Sir David Murray warns of slow recovery as MIH takes £59m hit on Rangers exit
But the metals and property tycoon warned that a return to growth for Murray International Holdings (MIH) would “take longer than all would have predicted or wished”.
The group also revealed that its long-standing lender, Lloyds Banking Group, had upped its stake in the firm with a further £117.m debt for equity swap in March.
The group first agreed a £150m debt swap with Lloyds in 2010, which diluted the Murray family’s ownership of MIH from 88 per cent to 70 per cent.
But a spokesman for the group yesterday said that Murray’s stake in shares with voting rights would remain at 70 per cent, although he declined to confirm how much the bank now owns of MIH. Sir David Murray insisted that yet more debt swaps was always part of the plan.
He said: “It was envisaged at the time of the original restructuring that a further debt-to-equity conversion would be required to secure the platform for the group’s overall debt reduction and divisional strategies.”
The group yesterday released only certain figures relating to its financial year ended 30 June, 2011, ahead of submitting its annual report and accounts for 2011.
The firm said it made an operating profit – before exceptionals – of £11.4m, almost half of the £21.1m it reported in the same period last year. It gave another figure, profit before interest and taxes (PBIT) also before exceptionals, of £14.9m.
The statement said its results were “marked” by £54.3m exceptional costs related to the ongoing restructuring, which will have driven the group firmly into red. Last year MIH made £69m losses on a pre-tax basis.
Added to this is a further £59m one-off exceptional “non-cash” write-off on the disposal of Rangers to Craig Whyte.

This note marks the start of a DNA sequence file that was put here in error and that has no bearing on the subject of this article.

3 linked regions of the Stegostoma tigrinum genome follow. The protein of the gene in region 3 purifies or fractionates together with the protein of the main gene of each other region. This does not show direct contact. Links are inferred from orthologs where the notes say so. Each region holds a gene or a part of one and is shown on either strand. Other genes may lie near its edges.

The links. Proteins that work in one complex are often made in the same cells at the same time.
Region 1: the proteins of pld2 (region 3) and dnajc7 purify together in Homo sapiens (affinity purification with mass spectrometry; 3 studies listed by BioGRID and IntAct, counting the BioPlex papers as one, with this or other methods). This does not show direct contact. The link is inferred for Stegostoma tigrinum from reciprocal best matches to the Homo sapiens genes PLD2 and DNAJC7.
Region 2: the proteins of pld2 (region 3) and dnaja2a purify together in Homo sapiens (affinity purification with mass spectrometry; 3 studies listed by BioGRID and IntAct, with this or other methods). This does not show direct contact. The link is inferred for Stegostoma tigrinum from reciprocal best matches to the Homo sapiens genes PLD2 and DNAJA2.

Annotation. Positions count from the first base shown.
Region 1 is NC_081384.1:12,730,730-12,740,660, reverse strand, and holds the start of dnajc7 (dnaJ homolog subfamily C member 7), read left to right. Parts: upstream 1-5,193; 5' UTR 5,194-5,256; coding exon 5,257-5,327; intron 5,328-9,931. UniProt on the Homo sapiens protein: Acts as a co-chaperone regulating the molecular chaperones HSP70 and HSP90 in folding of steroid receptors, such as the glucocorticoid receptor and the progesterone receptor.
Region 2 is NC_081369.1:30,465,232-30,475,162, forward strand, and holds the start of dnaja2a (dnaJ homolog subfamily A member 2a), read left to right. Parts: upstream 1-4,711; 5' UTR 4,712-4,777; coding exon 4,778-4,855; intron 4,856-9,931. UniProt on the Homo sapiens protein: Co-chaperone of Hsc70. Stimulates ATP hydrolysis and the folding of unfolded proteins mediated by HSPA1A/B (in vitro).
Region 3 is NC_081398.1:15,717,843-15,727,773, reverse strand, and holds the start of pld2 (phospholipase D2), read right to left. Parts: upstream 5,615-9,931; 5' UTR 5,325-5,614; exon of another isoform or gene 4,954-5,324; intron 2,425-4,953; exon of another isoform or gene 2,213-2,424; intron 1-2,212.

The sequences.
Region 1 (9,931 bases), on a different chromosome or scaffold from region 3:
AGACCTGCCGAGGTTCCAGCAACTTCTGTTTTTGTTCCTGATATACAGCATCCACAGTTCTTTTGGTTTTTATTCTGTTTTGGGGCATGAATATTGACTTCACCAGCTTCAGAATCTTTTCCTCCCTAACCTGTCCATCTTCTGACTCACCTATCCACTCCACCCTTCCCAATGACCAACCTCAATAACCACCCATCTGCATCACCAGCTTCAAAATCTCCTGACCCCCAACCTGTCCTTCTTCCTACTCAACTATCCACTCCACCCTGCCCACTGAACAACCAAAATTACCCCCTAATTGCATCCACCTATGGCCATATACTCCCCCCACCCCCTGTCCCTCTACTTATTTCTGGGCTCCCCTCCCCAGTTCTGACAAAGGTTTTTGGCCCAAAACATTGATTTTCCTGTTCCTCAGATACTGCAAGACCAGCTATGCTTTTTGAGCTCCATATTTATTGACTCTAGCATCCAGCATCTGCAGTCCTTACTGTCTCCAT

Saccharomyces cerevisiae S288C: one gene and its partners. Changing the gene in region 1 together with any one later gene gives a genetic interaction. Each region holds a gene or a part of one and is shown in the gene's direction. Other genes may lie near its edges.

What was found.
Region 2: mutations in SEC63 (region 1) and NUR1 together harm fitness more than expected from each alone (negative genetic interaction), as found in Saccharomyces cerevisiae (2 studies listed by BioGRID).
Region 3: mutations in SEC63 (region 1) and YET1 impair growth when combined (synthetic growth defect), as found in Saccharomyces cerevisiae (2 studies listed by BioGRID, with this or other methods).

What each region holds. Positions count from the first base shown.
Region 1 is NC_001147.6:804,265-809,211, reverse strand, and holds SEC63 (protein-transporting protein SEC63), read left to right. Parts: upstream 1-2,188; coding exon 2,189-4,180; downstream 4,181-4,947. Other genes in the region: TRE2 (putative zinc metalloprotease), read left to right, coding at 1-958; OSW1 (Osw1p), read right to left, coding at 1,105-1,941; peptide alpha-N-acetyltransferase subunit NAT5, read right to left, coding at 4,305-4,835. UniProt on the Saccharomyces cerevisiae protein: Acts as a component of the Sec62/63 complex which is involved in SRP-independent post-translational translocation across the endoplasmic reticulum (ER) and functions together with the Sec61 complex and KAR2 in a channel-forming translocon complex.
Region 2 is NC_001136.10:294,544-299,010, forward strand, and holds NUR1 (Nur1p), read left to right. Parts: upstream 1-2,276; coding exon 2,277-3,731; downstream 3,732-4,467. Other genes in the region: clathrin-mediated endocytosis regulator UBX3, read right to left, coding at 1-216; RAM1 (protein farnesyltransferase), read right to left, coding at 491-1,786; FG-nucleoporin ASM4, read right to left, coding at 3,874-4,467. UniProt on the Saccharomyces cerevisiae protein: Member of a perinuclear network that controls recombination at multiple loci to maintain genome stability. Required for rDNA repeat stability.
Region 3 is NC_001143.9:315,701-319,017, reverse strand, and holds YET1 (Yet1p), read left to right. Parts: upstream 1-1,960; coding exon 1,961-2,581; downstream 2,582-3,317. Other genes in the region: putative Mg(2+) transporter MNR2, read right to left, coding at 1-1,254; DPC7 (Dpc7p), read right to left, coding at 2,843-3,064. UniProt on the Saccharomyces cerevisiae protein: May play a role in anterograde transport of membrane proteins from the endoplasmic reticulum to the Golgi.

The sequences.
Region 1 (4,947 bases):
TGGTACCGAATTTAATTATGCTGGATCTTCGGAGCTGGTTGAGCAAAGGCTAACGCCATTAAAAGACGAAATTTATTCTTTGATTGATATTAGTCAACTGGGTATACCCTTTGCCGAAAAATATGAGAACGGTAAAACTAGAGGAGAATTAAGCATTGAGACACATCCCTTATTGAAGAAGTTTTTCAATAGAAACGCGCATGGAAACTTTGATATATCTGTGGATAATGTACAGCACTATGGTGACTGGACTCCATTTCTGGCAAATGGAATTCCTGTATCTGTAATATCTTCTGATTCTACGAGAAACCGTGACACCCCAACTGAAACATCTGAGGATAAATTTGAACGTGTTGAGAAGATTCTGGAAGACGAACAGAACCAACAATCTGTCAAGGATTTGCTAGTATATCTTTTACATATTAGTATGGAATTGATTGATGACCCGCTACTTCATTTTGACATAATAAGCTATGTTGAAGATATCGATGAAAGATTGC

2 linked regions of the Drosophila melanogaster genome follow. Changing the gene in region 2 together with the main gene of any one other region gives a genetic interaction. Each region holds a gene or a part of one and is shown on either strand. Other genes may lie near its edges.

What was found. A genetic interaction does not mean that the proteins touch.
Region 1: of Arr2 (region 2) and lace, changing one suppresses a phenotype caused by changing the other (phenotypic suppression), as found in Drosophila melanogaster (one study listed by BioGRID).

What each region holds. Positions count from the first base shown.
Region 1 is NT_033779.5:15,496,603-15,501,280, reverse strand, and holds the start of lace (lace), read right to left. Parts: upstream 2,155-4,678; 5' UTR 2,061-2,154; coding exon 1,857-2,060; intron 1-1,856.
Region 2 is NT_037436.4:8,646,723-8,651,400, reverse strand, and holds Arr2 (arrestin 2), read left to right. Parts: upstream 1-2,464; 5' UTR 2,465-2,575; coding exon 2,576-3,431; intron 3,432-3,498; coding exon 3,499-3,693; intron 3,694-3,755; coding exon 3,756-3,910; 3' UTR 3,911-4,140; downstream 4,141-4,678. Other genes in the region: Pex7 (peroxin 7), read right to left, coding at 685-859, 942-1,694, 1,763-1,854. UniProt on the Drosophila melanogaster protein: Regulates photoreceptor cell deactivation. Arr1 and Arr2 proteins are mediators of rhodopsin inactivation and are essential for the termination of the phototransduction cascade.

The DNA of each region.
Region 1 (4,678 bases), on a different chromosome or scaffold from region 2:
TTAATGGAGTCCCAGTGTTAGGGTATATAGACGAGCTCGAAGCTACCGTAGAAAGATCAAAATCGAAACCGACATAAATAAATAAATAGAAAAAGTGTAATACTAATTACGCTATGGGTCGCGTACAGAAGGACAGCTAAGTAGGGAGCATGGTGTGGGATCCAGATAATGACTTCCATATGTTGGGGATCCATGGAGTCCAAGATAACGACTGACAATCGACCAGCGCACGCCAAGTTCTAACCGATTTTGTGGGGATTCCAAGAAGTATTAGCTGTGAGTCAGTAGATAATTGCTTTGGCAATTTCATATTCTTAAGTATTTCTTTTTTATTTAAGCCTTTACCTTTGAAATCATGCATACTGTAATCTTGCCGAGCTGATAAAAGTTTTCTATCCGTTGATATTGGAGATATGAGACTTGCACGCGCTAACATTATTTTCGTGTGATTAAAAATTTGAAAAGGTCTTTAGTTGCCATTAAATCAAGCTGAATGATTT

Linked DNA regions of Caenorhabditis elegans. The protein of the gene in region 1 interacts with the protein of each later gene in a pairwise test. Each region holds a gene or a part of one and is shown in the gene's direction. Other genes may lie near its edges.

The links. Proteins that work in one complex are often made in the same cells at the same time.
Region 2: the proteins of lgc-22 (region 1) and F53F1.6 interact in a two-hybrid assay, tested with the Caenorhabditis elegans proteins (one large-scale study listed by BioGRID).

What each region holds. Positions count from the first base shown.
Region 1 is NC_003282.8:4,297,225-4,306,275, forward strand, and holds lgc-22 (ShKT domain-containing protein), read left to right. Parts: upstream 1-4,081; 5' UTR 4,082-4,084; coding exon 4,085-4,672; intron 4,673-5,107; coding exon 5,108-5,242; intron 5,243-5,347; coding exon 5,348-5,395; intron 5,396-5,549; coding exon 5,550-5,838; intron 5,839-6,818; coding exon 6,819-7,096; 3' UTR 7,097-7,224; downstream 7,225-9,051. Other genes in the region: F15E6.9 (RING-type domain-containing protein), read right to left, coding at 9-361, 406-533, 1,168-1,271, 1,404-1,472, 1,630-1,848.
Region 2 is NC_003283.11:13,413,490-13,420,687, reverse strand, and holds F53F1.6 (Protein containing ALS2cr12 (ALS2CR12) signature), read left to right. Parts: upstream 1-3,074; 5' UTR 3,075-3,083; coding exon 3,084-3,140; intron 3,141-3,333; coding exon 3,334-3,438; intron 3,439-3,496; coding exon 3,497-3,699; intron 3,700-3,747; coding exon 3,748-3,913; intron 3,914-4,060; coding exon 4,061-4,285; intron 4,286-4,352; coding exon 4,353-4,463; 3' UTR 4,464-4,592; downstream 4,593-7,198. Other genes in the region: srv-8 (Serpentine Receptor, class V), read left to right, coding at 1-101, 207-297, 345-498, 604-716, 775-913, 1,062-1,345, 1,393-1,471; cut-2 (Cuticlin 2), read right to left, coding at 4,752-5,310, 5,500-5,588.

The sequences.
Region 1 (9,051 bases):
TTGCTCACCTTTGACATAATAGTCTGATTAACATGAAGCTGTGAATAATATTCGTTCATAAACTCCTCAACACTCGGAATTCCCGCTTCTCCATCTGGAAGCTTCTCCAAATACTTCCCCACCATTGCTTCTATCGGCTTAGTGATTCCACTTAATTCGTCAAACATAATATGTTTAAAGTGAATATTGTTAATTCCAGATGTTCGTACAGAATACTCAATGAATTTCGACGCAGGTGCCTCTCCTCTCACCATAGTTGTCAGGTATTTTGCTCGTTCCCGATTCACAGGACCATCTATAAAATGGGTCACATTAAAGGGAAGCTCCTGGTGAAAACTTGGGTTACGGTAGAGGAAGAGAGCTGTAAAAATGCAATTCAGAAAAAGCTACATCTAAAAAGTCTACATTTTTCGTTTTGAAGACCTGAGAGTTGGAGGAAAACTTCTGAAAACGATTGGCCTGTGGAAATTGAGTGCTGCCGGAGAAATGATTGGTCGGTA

Sources confirmed that this was part of an overall £100m loss that MIH had taken on Rangers in the 23 years the club was part of the group.
MIH comprises a range of businesses under its metal division, its commercial property division, PPG, a housing development arm Murray Estates, as well as Response, its outsourcing business which recently lost its most lucrative contract with broadcaster Sky to a rival.
Murray Capital, a small family investment firm, is no longer part of the group.
Employee numbers at MIH have fallen from 3,500 in 2010 to a current 2,700.
Murray said that the “defensive measures” it has so far undertaken – including debt reduction, property sales, and “rationalisation and efficiency measures – would only be realised when the economic recovery gained momentum”.
He said: “Our overall medium-to-long-term strategy remains geared towards asset realisation and reduction, particularly in relation to property.
“The phasing of implementation and the ultimate values realised will be determined largely by wider economic conditions.
“A return to growth is undoubtedly going to take longer than all would have predicted or wished. The financial restructuring and measures introduced over recent years will enable us, however, to weather the economic issues until improvements materialise.
“The group’s long association with Rangers has now ceased and we hope that the administration process will come to a successful conclusion to the benefit of the fans, employees and other stakeholders.”
Group turnover was down 15 per cent at £394.6m, reflecting a combination of the recession and lower property sales.
Turnover from continuing operations of £341m was £55.7m lower.